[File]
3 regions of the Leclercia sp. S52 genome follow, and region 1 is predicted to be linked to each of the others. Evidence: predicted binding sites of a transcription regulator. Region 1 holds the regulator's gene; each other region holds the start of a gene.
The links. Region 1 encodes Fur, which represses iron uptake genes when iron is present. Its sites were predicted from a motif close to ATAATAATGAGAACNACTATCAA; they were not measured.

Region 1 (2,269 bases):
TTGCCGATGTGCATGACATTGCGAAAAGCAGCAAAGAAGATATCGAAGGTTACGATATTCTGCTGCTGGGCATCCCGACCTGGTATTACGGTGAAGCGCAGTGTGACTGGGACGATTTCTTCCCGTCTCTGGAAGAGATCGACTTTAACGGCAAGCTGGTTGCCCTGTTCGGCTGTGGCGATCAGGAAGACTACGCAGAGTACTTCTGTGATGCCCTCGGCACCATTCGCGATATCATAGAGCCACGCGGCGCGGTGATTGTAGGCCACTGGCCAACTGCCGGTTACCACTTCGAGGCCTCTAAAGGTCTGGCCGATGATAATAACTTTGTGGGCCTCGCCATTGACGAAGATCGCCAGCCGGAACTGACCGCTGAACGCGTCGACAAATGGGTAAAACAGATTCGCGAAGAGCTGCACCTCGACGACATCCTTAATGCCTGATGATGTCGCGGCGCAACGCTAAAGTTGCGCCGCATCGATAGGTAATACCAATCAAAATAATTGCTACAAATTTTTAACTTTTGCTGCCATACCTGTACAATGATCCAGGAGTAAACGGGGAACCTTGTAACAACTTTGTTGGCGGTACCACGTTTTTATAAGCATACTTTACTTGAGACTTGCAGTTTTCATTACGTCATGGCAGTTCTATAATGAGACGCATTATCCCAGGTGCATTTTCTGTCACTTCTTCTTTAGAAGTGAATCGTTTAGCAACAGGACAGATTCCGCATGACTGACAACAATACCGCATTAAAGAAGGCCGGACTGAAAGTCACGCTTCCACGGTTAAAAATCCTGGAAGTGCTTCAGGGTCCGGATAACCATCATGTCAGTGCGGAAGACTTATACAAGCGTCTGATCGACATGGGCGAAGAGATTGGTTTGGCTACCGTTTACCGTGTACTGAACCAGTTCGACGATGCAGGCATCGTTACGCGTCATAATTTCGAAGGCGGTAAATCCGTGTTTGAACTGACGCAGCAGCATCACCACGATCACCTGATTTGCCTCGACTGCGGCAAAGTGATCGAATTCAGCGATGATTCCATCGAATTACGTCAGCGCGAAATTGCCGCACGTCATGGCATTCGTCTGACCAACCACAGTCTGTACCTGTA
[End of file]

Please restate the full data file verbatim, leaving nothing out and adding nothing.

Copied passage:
3 regions of the Leclercia sp. S52 genome follow, and region 1 is predicted to be linked to each of the others. Evidence: predicted binding sites of a transcription regulator. Region 1 holds the regulator's gene; each other region holds the start of a gene.
The links. Region 1 encodes Fur, which represses iron uptake genes when iron is present. Its sites were predicted from a motif close to ATAATAATGAGAACNACTATCAA; they were not measured.

Region 1 (2,269 bases):
TTGCCGATGTGCATGACATTGCGAAAAGCAGCAAAGAAGATATCGAAGGTTACGATATTCTGCTGCTGGGCATCCCGACCTGGTATTACGGTGAAGCGCAGTGTGACTGGGACGATTTCTTCCCGTCTCTGGAAGAGATCGACTTTAACGGCAAGCTGGTTGCCCTGTTCGGCTGTGGCGATCAGGAAGACTACGCAGAGTACTTCTGTGATGCCCTCGGCACCATTCGCGATATCATAGAGCCACGCGGCGCGGTGATTGTAGGCCACTGGCCAACTGCCGGTTACCACTTCGAGGCCTCTAAAGGTCTGGCCGATGATAATAACTTTGTGGGCCTCGCCATTGACGAAGATCGCCAGCCGGAACTGACCGCTGAACGCGTCGACAAATGGGTAAAACAGATTCGCGAAGAGCTGCACCTCGACGACATCCTTAATGCCTGATGATGTCGCGGCGCAACGCTAAAGTTGCGCCGCATCGATAGGTAATACCAATCAAAATAATTGCTACAAATTTTTAACTTTTGCTGCCATACCTGTACAATGATCCAGGAGTAAACGGGGAACCTTGTAACAACTTTGTTGGCGGTACCACGTTTTTATAAGCATACTTTACTTGAGACTTGCAGTTTTCATTACGTCATGGCAGTTCTATAATGAGACGCATTATCCCAGGTGCATTTTCTGTCACTTCTTCTTTAGAAGTGAATCGTTTAGCAACAGGACAGATTCCGCATGACTGACAACAATACCGCATTAAAGAAGGCCGGACTGAAAGTCACGCTTCCACGGTTAAAAATCCTGGAAGTGCTTCAGGGTCCGGATAACCATCATGTCAGTGCGGAAGACTTATACAAGCGTCTGATCGACATGGGCGAAGAGATTGGTTTGGCTACCGTTTACCGTGTACTGAACCAGTTCGACGATGCAGGCATCGTTACGCGTCATAATTTCGAAGGCGGTAAATCCGTGTTTGAACTGACGCAGCAGCATCACCACGATCACCTGATTTGCCTCGACTGCGGCAAAGTGATCGAATTCAGCGATGATTCCATCGAATTACGTCAGCGCGAAATTGCCGCACGTCATGGCATTCGTCTGACCAACCACAGTCTGTACCTGTA